Rugby Union: Canadians' club batters Welsh into submission

Steve Bale
Thursday 11 November 1993 00:02
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Wales . . . . . . . . . . . . . . . . . . . . . .24

Canada. . . . . . . . . . . . . . . . . . . . . .26

NEIL JENKINS broke the international record with his eight penalties. Big deal: it was all that could be said for Wales's abject performance last night. Just imagine if it had been the All Blacks.

Canada - not long ago unconsidered as a rugby power - won a match of low grade but, at the death, high drama with a last-kick conversion by Gareth Rees, who with a name like that ought to have been kicking goals for Wales.

Until Al Charron scored his try a minute into injury time, it looked as if Wales would escape though they would scarcely have deserved it. This was headless-chicken rugby familiar from recent Arms Park debacles against Romania and Western Samoa. 'This is a bitter disappointment, especially as we showed a total inability to change the game when it was necessary,' Robert Norster, the Wales manager, said.

Beforehand, the Canadian players had been incredulous that anyone could imagine Wales might win, what with the Canucks' quarter-final place in the 1991 World Cup and their seeding into the 1995 competition while Wales have to qualify. But this was no consolation, and certainly no excuse. Expectancy hangs round the Welsh like lead, not least because of good times like 1971, when a Wales XV beat Canada here 56-10.

Their forwards mechanically ploughed in where the Canadians were known by everyone to be at their strongest - at the closest quarters - and with Charron and company ever ready to hover offside or kill the ball the Welsh back line reaped next to nothing.

The kick-off was delayed by 15 minutes to allow the waiting hordes to get in on time, though in fact the attendance was around 28,000, a little over half capacity. Wales began by driving the vaunted Canadian pack off the very first scrum but this was deceptive and when Welsh forwards sought to commit tacklers they were invariably brought up short.

The unpropitious situation cried out for quicker release and running into space rather than into opponents. Instead, there was hardly any decent rugby and for the most part the match was bogged down in a stream of penalties, Jenkins kicking three and Rees two in the first half and each adding another two before the critical moment when Ian Stuart scored Canada's first try. Adrian Davies's hurried clearance kick was charged down by Chris Tynan, the Canuck at Cambridge, and, assisted by his pack, Stuart burrowed over.

A try was more than Wales managed, or even threatened, their best attacks failing as forwards ran their inevitable way up blind alleys. Given that Canada were so intent on stopping Wales, it was striking that they looked far the more dangerous when they got it out wide.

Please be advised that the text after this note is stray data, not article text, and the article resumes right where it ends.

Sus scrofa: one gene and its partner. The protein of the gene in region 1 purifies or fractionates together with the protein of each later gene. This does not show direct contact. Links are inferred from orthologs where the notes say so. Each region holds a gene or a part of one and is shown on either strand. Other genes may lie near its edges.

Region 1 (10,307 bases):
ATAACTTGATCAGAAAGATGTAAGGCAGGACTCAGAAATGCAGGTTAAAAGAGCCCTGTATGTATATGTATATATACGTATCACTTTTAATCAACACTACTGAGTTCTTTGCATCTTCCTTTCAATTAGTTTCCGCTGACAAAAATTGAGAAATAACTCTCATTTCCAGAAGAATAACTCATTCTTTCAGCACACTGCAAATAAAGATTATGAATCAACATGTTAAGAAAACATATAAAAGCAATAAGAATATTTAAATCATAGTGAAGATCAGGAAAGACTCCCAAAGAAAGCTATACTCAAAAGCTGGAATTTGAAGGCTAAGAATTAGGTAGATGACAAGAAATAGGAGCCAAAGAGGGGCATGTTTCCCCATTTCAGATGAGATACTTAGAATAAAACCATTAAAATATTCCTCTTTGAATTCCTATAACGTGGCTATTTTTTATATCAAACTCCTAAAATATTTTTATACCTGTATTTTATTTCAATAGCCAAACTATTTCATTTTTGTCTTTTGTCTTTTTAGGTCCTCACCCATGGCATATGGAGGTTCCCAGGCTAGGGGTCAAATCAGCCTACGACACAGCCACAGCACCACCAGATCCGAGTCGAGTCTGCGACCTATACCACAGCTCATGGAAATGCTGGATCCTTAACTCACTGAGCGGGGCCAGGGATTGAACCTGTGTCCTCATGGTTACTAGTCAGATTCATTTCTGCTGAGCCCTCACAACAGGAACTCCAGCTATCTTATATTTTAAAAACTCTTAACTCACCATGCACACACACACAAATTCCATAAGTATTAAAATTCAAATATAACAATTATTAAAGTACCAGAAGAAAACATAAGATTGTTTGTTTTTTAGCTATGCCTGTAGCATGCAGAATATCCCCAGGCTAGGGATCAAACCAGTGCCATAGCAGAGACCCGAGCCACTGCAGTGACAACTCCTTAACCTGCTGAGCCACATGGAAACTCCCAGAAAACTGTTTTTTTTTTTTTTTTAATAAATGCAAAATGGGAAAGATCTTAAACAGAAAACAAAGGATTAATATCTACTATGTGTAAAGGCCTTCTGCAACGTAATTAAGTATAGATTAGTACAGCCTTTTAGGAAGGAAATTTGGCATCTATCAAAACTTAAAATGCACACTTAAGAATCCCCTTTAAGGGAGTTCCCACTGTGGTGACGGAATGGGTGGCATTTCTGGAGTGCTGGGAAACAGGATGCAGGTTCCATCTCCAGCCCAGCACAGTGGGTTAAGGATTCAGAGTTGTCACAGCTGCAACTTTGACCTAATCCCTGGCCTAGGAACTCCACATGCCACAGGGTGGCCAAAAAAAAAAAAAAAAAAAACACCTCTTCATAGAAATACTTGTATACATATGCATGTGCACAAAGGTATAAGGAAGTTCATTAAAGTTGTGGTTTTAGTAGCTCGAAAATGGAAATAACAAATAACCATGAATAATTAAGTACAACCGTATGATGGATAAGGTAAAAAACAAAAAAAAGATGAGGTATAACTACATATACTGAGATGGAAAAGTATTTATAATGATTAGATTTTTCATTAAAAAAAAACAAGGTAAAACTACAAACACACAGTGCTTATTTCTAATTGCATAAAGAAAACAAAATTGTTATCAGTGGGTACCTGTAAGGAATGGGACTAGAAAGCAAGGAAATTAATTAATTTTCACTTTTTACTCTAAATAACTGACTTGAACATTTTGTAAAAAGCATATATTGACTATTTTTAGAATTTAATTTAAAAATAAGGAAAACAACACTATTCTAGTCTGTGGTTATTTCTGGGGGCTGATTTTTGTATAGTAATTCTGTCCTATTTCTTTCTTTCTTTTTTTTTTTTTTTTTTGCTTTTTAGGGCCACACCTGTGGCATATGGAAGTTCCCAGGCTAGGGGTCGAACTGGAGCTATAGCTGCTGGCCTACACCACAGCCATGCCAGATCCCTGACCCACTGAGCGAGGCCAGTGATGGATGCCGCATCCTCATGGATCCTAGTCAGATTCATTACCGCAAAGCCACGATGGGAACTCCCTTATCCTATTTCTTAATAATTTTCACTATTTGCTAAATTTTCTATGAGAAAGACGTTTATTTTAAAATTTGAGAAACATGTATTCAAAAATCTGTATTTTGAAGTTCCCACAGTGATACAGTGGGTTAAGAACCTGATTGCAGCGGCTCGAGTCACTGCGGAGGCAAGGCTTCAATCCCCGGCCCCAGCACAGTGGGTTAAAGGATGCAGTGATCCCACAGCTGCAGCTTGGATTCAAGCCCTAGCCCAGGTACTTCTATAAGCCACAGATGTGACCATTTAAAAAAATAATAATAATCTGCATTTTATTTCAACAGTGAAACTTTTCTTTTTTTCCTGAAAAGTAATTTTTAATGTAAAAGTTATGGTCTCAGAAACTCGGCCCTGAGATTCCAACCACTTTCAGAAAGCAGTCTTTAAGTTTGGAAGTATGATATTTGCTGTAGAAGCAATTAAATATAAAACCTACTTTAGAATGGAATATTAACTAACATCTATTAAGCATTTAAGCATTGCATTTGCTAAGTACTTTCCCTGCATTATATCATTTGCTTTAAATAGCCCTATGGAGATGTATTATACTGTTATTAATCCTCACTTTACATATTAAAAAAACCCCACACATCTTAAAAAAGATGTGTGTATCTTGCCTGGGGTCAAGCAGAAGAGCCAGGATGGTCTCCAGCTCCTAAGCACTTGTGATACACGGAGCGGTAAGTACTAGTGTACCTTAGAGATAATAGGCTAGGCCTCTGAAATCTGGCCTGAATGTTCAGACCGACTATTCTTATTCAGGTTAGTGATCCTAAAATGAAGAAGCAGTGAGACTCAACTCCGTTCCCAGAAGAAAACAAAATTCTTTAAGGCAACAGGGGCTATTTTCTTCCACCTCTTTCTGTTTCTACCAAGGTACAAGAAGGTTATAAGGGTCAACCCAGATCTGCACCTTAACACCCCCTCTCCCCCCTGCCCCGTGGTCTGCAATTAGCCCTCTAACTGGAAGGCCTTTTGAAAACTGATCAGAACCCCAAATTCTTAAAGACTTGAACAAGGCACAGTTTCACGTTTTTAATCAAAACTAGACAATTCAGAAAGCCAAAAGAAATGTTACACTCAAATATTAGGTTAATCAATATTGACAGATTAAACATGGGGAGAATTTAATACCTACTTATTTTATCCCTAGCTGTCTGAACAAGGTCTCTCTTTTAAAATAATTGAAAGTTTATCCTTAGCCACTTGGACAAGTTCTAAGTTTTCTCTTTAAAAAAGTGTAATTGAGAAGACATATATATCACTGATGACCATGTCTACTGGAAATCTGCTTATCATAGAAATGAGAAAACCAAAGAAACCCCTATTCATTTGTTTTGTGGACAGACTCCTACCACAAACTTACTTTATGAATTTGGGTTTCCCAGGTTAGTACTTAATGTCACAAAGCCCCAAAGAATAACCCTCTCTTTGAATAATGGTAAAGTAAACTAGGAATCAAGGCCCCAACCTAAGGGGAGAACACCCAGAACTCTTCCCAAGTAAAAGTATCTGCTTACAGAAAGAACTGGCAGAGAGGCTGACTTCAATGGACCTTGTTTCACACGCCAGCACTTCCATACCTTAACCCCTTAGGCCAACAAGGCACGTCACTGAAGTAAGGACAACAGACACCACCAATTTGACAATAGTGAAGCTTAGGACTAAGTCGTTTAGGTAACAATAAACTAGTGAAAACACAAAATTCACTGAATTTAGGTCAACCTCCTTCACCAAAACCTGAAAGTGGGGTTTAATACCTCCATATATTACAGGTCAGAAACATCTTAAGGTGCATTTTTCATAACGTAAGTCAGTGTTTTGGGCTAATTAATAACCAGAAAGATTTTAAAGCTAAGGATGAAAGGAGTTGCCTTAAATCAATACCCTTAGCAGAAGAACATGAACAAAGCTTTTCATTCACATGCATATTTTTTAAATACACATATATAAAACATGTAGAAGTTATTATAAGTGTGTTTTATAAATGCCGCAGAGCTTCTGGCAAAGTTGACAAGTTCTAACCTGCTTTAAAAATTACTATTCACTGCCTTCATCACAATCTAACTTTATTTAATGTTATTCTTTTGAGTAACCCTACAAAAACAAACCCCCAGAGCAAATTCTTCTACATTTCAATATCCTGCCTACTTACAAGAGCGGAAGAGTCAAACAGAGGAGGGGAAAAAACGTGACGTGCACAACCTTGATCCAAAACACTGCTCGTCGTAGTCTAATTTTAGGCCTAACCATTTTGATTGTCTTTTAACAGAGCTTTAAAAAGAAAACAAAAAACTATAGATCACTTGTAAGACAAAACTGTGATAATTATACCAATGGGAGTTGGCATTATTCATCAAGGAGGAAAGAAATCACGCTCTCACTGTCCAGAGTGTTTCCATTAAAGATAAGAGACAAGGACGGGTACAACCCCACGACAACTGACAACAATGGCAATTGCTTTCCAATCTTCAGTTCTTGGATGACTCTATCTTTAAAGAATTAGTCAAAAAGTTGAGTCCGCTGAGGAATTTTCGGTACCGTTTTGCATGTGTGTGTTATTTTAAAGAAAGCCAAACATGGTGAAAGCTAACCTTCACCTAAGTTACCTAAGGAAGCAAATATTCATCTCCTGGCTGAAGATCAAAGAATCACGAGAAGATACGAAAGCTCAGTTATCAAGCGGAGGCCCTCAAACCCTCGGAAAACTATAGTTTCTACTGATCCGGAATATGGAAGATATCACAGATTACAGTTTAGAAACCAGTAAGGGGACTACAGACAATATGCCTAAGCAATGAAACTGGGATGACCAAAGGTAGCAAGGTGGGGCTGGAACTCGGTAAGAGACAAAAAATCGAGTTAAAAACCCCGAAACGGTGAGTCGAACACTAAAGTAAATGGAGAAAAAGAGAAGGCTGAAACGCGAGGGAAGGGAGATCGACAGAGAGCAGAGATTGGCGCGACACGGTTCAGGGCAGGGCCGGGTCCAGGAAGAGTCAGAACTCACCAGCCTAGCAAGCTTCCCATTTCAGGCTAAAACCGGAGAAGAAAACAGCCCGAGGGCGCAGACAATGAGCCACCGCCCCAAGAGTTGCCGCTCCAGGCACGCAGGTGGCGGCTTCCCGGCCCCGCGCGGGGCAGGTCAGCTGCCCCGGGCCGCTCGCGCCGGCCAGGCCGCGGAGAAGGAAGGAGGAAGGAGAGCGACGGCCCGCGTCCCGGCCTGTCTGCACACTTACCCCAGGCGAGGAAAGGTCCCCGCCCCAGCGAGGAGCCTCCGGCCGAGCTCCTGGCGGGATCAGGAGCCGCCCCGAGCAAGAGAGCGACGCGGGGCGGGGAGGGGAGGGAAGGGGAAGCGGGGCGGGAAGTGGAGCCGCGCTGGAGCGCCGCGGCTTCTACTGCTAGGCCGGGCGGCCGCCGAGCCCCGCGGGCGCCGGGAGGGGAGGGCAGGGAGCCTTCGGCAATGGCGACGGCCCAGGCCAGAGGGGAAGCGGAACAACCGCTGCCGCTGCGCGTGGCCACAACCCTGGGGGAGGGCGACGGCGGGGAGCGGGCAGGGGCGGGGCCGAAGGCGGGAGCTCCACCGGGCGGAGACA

Their final attack was a case in point, though it was made in sheer desperation after Jenkins had retorted to Stuart's try and Rees's conversion with three more penalties which took him past the seven Simon Hodgkinson landed on this ground for England in 1991. Mark Wyatt's eight for Canada against Scotland later that year came in a non-cap international.

Welsh humiliation was completed when their defence was stretched so far to the left that when the Canadians switched back the other way they had three men over. Once Colin McKenzie had made the requisite ground, Charron's task was simple, - and Rees, the Canuck at Oxford, made his look simple too, as he nervelessly made the winning conversion.

The Welsh management had imagined this would be another step forward after the relatively satisfactory 55-5 win over Japan last month. What the two games showed, however, is that Wales are well placed only against sides who present little physical challenge.

The trouble is that all the leading rugby countries present a mighty physical challenge, and Canada are among them. After all, last year they held England to 26-13 at Wembley, though last month they conceded 45 points to Australia, a statistic that puts last night's Welsh woe into still worse perspective.

Wales: Penalties Jenkins 8. Canada: Tries Stuart, Charron; Conversions Rees 2; Penalties Rees 4.

WALES: A Clement (Swansea); I Evans (Llanelli, capt), S Gibbs (Swansea), N Jenkins (Pontypridd), W Proctor (Llanelli); A Davies (Cardiff), R Moon (Llanelli); M Griffiths (Cardiff), G Jenkins (Swansea), J Davies (Neath), A Copsey (Llanelli), Gareth Llewellyn (Neath), S Quinnell, E Lewis, L Jones (Llanelli).

CANADA: M Williams; R Toews (Meralomas), S Gray (Kats), I Stuart (Vancouver Rowing Club, capt), S Stewart (University of British Columbia Old Boys); G Rees (Oxford University), C Tynan (Cambridge University); P Szabo (Pocomo), I Kennedy (Meralomas), D Jackart (UBC Old Boys), J Knauer (Meralomas), A Charron (Ottawa Irish), I Gordon (James Bay), C McKenzie (UBC Old Boys), J Hutchinson (York Yeomen). Replacement: I Cooper (Vancouver Rowing Club) for Knauer, 47. Temporary substitute: I MacKay (Kats) for Tynan, 40-44.

Referee: O Doyle (Irl).

(Photograph omitted)

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